CURRENT TRENDS IN THE PRACTICE OF MEDICINE. Advances in Ventricular Assist Devices for Bridge Treatments of Congestive Heart Failure - PDF

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volume 24 number CLINICALUPDATE CURRENT TRENDS IN THE PRACTICE OF MEDICINE Advances in Ventricular Assist Devices for Bridge Treatments of Congestive Heart Failure Inside This Issue Mayo Clinic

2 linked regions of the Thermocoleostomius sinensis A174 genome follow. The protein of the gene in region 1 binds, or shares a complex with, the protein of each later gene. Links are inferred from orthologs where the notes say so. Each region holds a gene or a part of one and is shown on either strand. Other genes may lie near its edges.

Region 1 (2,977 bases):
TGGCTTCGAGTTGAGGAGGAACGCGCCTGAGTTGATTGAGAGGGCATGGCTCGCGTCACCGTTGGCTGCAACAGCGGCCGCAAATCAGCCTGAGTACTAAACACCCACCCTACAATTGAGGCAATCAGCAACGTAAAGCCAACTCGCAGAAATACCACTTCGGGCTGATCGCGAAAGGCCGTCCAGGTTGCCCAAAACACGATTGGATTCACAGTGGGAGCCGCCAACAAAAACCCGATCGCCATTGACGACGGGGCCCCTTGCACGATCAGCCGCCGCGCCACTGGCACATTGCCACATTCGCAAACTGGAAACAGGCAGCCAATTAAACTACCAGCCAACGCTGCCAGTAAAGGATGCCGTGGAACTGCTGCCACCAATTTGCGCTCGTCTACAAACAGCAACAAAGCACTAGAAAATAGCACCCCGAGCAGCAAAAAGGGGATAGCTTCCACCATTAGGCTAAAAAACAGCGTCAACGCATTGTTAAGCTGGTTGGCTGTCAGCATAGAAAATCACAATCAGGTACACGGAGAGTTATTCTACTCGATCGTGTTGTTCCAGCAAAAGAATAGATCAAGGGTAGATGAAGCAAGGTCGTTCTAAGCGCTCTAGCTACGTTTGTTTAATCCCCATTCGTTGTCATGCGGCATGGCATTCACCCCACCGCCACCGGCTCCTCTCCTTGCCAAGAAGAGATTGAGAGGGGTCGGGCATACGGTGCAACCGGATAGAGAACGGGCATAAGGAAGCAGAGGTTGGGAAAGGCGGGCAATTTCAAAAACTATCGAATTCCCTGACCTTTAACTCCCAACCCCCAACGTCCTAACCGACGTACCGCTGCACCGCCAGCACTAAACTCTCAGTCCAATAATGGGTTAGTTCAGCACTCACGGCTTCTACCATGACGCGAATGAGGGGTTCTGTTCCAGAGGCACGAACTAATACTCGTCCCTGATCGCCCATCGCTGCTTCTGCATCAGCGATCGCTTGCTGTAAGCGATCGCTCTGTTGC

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volume 24 number CLINICALUPDATE CURRENT TRENDS IN THE PRACTICE OF MEDICINE Advances in Ventricular Assist Devices for Bridge Treatments of Congestive Heart Failure Inside This Issue Mayo Clinic Transplant Program Helps Shape National Collaboration Innovations in Urologic Robotic Surgery: Beyond Prostatectomy to Partial Nephrectomy Expanding Applications of Deep Brain Stimulation: Cluster Headache Tourette Syndrome, Chronic Pain The Challenge Congestive heart failure (CHF) affects nearly 5 million people in the United States, with an estimated 550,000 new cases diagnosed annually. It is the most common diagnosis in hospitalized patients aged 65 years or older, and hospitalizations continue to increase, rising from 402,000 in 1979 to 1.1 million in 2004, according to the US Centers for Disease Control and Prevention. Although CHF is a serious problem, it can frequently be managed to improve patient quality and length of life through a therapy continuum ranging from medications to placement of ventricular assist devices (VADs) to heart transplant. The use of VADs as bridge-to-transplant therapy has increased because of several factors. These include recognition that patients with highly advanced CHF who are at risk for worsening cachexia or death on the transplant waiting list can gain strength and become better transplant candidates via VAD Points to Remember Figure. These radiographic views of VADs implanted in bridge-to-transplant patients show the size difference between the older model of VAD (left) and the newer, smaller, more durable VAD models (right), under investigation at advanced cardiac care centers such as Mayo Clinic. VADs are indicated for CHF patients who need bridge support while awaiting transplant. Use of VADs for chronic circulatory support in nontransplant candidates is under active study. A newer generation of VADs, being evaluated for safety and efficacy at advanced cardiac centers, offers smaller size, increased ease of transplant, and improved durability. Early referral of CHF patients to an advanced CHF specialty center is critically important, especially patients who have been hospitalized more than once in the preceding year. Late referral reduces the probability of a good outcome with VADs. implant. In addition, the recent US Food and Drug Administration (FDA) approval of the HeartMate II axial flow pump provides a robust, much smaller pump than previously available outside investigational trials. Too often, patients with medically refractory CHF are not evaluated at advanced CHF centers early enough to optimize their disease management. This delay may compromise their ability to be suitable candidates for VAD implants. The primary care professional s challenge To refer a patient to Mayo Clinic, please call: Rochester, Minnesota, ; Scottsdale/Phoenix, Arizona, ; Jacksonville, Florida, MAYO CLINIC CLINICAL UPDATE 2 Indications for Ventricular Assist Devices Cardiac ventricular assist devices (VADs) are mechanical pumps connected to the heart to support patients with severe, medically refractory CHF. Devices may support the left ventricle alone; both the right and left ventricles ( bi-vads ); or the right ventricle alone. VADs are used to address 3 categories of medical conditions: 1. Bridge to transplant for patients awaiting cardiac transplant, who need support for the failing heart during the waiting period. 2. Bridge to recovery for patients with reversible forms of cardiac failure. A VAD can be implanted with the hope that its support will allow the heart to recover, and the device can then be removed. 3. Destination therapy for patients for whom cardiac transplant is not an option because of comorbid conditions. Patients who are likely to die of their heart condition within 2 years are potential candidates for destination therapy. The VAD can be implanted to support circulation as a means of improving quality of life and extending life. with CHF patients is therefore 2-fold: 1. To make patients with refractory CHF aware of the options available, particularly the multiple indications for VADs (see sidebar). An assist device may improve quality and length of life in patients who are not suitable candidates for heart transplant, or it may maintain circulation while the patient waits for a donor organ. 2. To provide these patients, in a timely manner, with a comprehensive evaluation at an advanced CHF center with experience in deploying the full medicalsurgical continuum of cardiac care. For example, Mayo Clinic performs this service through its multidisciplinary Heart Failure Clinic. The Heart Failure Clinic brings together cardiologists who are experts in CHF assessment and management, surgeons with expertise in conventional cardiac surgery, assist device implantation, and heart transplant, specially trained cardiac rehabilitation nurses, nurse practitioners, pulmonologists, interventionists, physical therapists, and occupational therapists. With this combined expertise, the Mayo Clinic team optimizes and individualizes patient care through a variety of strategies. VAD Advances The original VAD pusher-plate model approved by the FDA for bridge-to-transplant use has design disadvantages that have inspired recent technological improvements to VADs. Mayo Clinic specialists are playing a key role in evaluating new devices and assessing outcomes to assure they are safe and effective. Among the disadvantages of the older pusher-plate model are its larger size, more challenging implant procedure, and lack of durability. By comparison, newer models are smaller and more durable because they have fewer moving parts (Figure, see page 1). Although only one of the newer-generation devices (Heartmate II) is FDA approved, and only as a bridge to transplant, this and other investigational devices are being studied, for either bridge-to-transplant or chronic use, at advanced CHF centers, including all 3 Mayo Clinic campuses. In general, preliminary outcome data favor the newer models, especially in terms of durability. The newer models have the potential to last several years compared with approximately 18 months for the older model, an improvement that especially suits extended support of patients who are not candidates for transplants. Concerns Regarding New VADs The design of the new VADs introduces new safety concerns, however. Two main issues are now under scrutiny: 1. The primary concerns are VAD-associated clotting and risk of embolic stroke and the need for warfarin anticoagulation with its attendant risk of bleeding. Mayo Clinic experience with the newer VADs indicates varied risk of VAD thrombosis among the devices, resulting in preferential use of those devices that have performed best in the view of Mayo Clinic experts. 2. A second concern is VAD-associated hemolysis, which appears to be related to several factors, including potential for turbulent flow through the VAD. Certain pumps seem more likely to result in this problem than others, which has affected device selection recommendations at Mayo Clinic. Progress, Not Perfection The new VADs are not yet perfected, but they offer potential advantages over first-generation pumps. Continued refinements are expected to resolve the current set of problems. While the technology evolves, all can agree that absent perfection, there is real progress compared with the state of the art 25 years ago when bridge-to-transplant interventions were achieved by the mechanical heart. Mayo experts continue to investigate a number of the newer pumps, some of which seem promising. When to Refer a Patient to the Heart Failure Clinic Heart failure patients whose condition continues to decline while they are receiving optimal medical therapy should be referred to a comprehensive heart failure clinic as early as possible. The goal of early referral is to provide the best treatment before multiple organ failure (impaired heart, kidney, and liver function) limits the therapeutic options available to the patient. Clinicians seeing a heart failure patient who has been hospitalized more than once in the preceding year should refer that patient to an advanced CHF specialty center because data show that type of patient is at high risk of dying within 2 years. Minnesota Arizona Florida MAYO CLINIC CLINICAL UPDATE 3 Mayo Clinic Transplant Program Helps Shape National Collaboration The Challenge From 1995 to 2007, organ donations of all kinds increased 62.5% and transplants of all kinds increased 46% (Table). Despite these successes, the supply of donor organs is greatly exceeded by the demand for them 98,825 patients are currently candidates for some type of transplant and on a waiting list. In , the US Health Resources and Services Administration (HRSA) undertook a systematic evaluation of best practices in transplant programs to identify elements of success. Mayo Clinic s transplant program was among the 15 high-performing transplant programs that HRSA studied. Leaders in Liver Transplant The Mayo Clinic transplant model helped HRSA identify 6 elements of a best-practices transplant program (see sidebar on page 4). The Mayo Clinic liver transplant model was especially helpful because of many factors, including outcomes. For example, Mayo Clinic in Jacksonville, Florida, is the only liver transplant program in the United States currently to exceed the expected patient survival rates at all time points: 1 month, 1 year, and 3 years. Mayo Clinic s liver transplant program is highly specialized, particularly in the following areas: Transplants to treat cholangiocarcinoma Maintaining a large and successful living donor program Innovation in procuring donor organs after cardiac death Points to Remember To improve organ transplantation, the US government in evaluated 15 leading transplant centers and included elements from Mayo Clinic s model in its recommendations. Six key elements characterize the Mayo Clinic transplant model: 1) institutional vision and commitment, 2) a dedicated transplant team, 3) willingness and skill to treat complex patients, 4) patient- and family-centered care, 5) financial competency, and 6) protocol-driven results. Mayo has developed liver transplant protocols for procuring donor livers after cardiac death so the procedure is standardized to reduce ischemic time and preserve organ function. Cardiac Death Donation Mayo has developed liver transplant protocols for procuring donor livers after cardiac death that standardizes the procedure and reduces ischemic times to preserve organ function. Mayo Clinic in Jacksonville has performed more than 100 transplants from cardiac death liver donors. The cardiac death patient is a relatively new organ donor population. The typical donor has been a young adult with brain death from injury. With cardiac death donation, this demographic is changing. The potential donor population is Table. Increases in Organ Donation and Transplant, All Kinds, Organ Donation, All Kinds 2007 Organ Donation, All Kinds % Change in Donors 1995 Transplants, All Kinds 1995 Organ Donation, All Kinds % Change in Transplants 8,857 14, % 19,395 28, % Data source: Organ Procurement and Transplantation Network MAYO CLINIC CLINICAL UPDATE 4 expanding to include both older and severely brain-injured donors. A patient s living will directive and family members may indicate that withdrawing support for a nonresponsive patient is reasonable, even if the patient does not meet all rigorous criteria for brain death, perhaps because evidence of minimal brain activity remains. If death ensues due to heart stoppage when support is withdrawn, the liver may be procured. Six Elements of a Successful Transplant Program According to the US Department of Health and Human Services Health Resources and Services Administration, 6 elements contribute to exemplary patient outcomes and graft survival in successful transplant programs: 1. Institutional vision and commitment. The HRSA analysis cites this factor as fundamental to the success of a transplant center, noting: Hospitals cannot dabble in organ transplantation. They must commit to it fully and provide the resources and support necessary. 2. Dedicated transplant team. Attracting and retaining dynamic, dedicated, skilled transplant specialists who consistently function as a transplant team is another key to success. A collegial, nonhierarchical team approaches produces the best care. 3. Aggressive clinical style. An aggressive clinical approach to caring for patients before, during, and after transplant is central to making best use of organs that are chronically in short supply. 4. Patient- and family-centered care. Leaders organize health care around the needs of patients and families, instead of around the needs of the institution. This leads to practices such as streamlining processes to reduce paperwork burdens on patients; increasing education opportunities for patients and families about lifelong care of the transplant; and creating comfortable spaces in the hospital that do not isolate the patient from his or her family. 5. Financial intelligence. Financial strength is a critical success factor. It involves keeping rigorously detailed accounting of program finances, sound financial management, and excellent payer relations. 6. Protocol-driven results. The leading transplant centers consistently conduct improvement-oriented performance reviews based on protocols, data-driven quality control methods, innovation, and research. Innovations in Urologic Robotic Surgery: Beyond Prostatectomy to Partial Nephrectomy State of the Art Advanced robotic technologies were first used in urologic surgical procedures in 2000 as alternatives to minimally invasive laparoscopic techniques and conventional open surgery. Since then, the advantages of robotic surgery have rapidly fueled its use (Figure 1). At Mayo Clinic, prostatectomy remains the most frequently performed urologic robotic procedure. For example, physicians at a single Mayo Clinic campus, in Rochester, Minnesota, have 4 robotic devices in clinical use. Mayo Clinic in Jacksonville, Florida, also has a robotic device, and Mayo Clinic in Scottsdale/Phoenix, Arizona, will soon have 2 devices. The current focus is on refining the robotic Points to Remember Advanced robotic technologies were first used in urologic surgical procedures in In 2007, some 63% of prostatectomies were performed robotically. A new application for robotic surgery is partial nephrectomy for the removal of renal tumors. Robotic surgery offers technical advantages, especially the ease of suturing in the challenging angles of the kidneys. Minnesota Arizona Florida MAYO CLINIC CLINICAL UPDATE 5 Figure 1. To operate through a robotic system, the surgeon manipulates controls from inside a workstation console a few feet from the operating table. Binoculars equipped with a high-resolution 3-D imaging system enable the surgeon to guide the robotic endoscopic instruments at the operating table with hand and finger movements that are precisely relayed to the instruments Intuitive Surgical, Inc. Figure 2. A major advantage of robotic surgery is its minimally invasive nature, requiring only 5 or 6 small incisions to create ports for cameras and the arms of robotic instruments. partial nephrectomy to treat renal tumors. This procedure has been used experimentally at advanced robotic centers to remove small renal tumors, including complex tumors such as hilar, endophytic, and multiple tumors. About Robotics During robotic procedures, the surgeon manipulates controls operating instruments from inside a workstation console several feet from the operating table. While looking through binoculars equipped with a high-resolution 3-D stereoscopic imaging system, the surgeon guides the robotic endoscopic instruments docked at the operating table (Figure 2 above and Figures 3 and 4 on page 8). The controls relay the exact movements of the surgeon s hand and fingers to the instruments and filter out any hand tremor. This sensitivity enhances a surgeon s ability to navigate challenging anatomy, to deftly perform microdissection, and to precisely place sutures. Robotics yields technical advantages, such as ease of suturing in the challenging angles of the kidneys an efficiency that is needed to minimize warm ischemia time and preserve organ function. Combined, these attributes translate into more effective and faster surgical procedures when performed by high-volume, experienced practitioners. Partial Nephrectomy Demand for robotic partial nephrectomy is driven by both the successes and limitations of its minimally invasive precursor, laparoscopy. Laparoscopy s successes include clinical effectiveness in terms of oncologic outcomes and renal function. Limitations include difficulty achieving swift intracorporeal suturing, needed to reconstruct the organ after tumor dissection when blood flow is disrupted. Swift suturing is key to minimize warm ischemia times, which will preserve organ function. Robotic partial nephrectomy overcomes the limits of laparoscopy while maintaining its minimally invasive strengths. Early results with the roboticpartial nephrectomy suggest it is a safe and feasible approach for select patients. Robotics Advantages Reduced blood loss is among the most notable advantages of robotic urologic surgery. Nationwide, data show that from 5% to 15% of patients require transfusions when undergoing traditional Continued on page 8 MAYO CLINIC CLINICAL UPDATE 6 Expanding Applications of Deep Brain Stimulation: Cluster Headache, Tourette Syndrome, Chronic Pain Deep Brain Stimulation Surgery The goal of deep brain stimulation (DBS) is to restore function by stimulating brain tissue at specific sites deep in the brain. DBS was developed in the 1980s in Europe. Neurosurgeons from Mayo Clinic in Jacksonville, Florida, traveled to Europe for training in 1997 and were among the first to perform DBS surgery in the United States. DBS was principally used to treat movement disorders associated with essential tremor and Parkinson disease. In DBS surgery, electrodes are implanted in a specific area of the patient s brain to target nerve cells that demonstrate irregular behavior. Pulses of electricity are delivered through the stimulation electrode and regulated by programming a pulse generator implanted near the patient s clavicle (Figure 1). The electrical pulses reorganize neural circuits and neuronal activity to normalize brain function. DBS is both reversible turning off the generator ends the therapy and highly individualized through adjustments to the pulse generator. Figure 1. In DBS, the surgeon precisely implants an electrode into a targeted group of nerve cells in an area of the brain that has been identified on an MRI study and electrophysiology recordings. The electrode is secured to the skull, then connected via a thin subcutaneous wire to a pulse generator implanted under the clavicle. Points to Remember Deep brain stimulation (DBS) is an evolving type of neurosurgery first used to treat movement disorders. It is emerging now as an effective therapy for nonmotor disorders. Expanding applications for DBS at Mayo Clinic include cluster headache, dystonia, chronic pain, and Tourette syndrome. DBS is generally reserved for patients in whom pharmacologic and other treatments are no longer effective or who have disabling adverse effects from medical treatments. Careful evaluation and review of potential candidates for DBS surgery by neurologists, neurosurgeons, psychiatrists, and other professionals is necessary to determine the patients for whom surgery is appropriate. DBS at Mayo Clinic Laboratory investigations have produced new insights into the role of electricity in reorganizing neural circuits and brain function. Combined with frank clinical need and excellent results in treating motor syndromes, the new research findings drive the trend of applying DBS therapy to include nonmotor syndromes and condit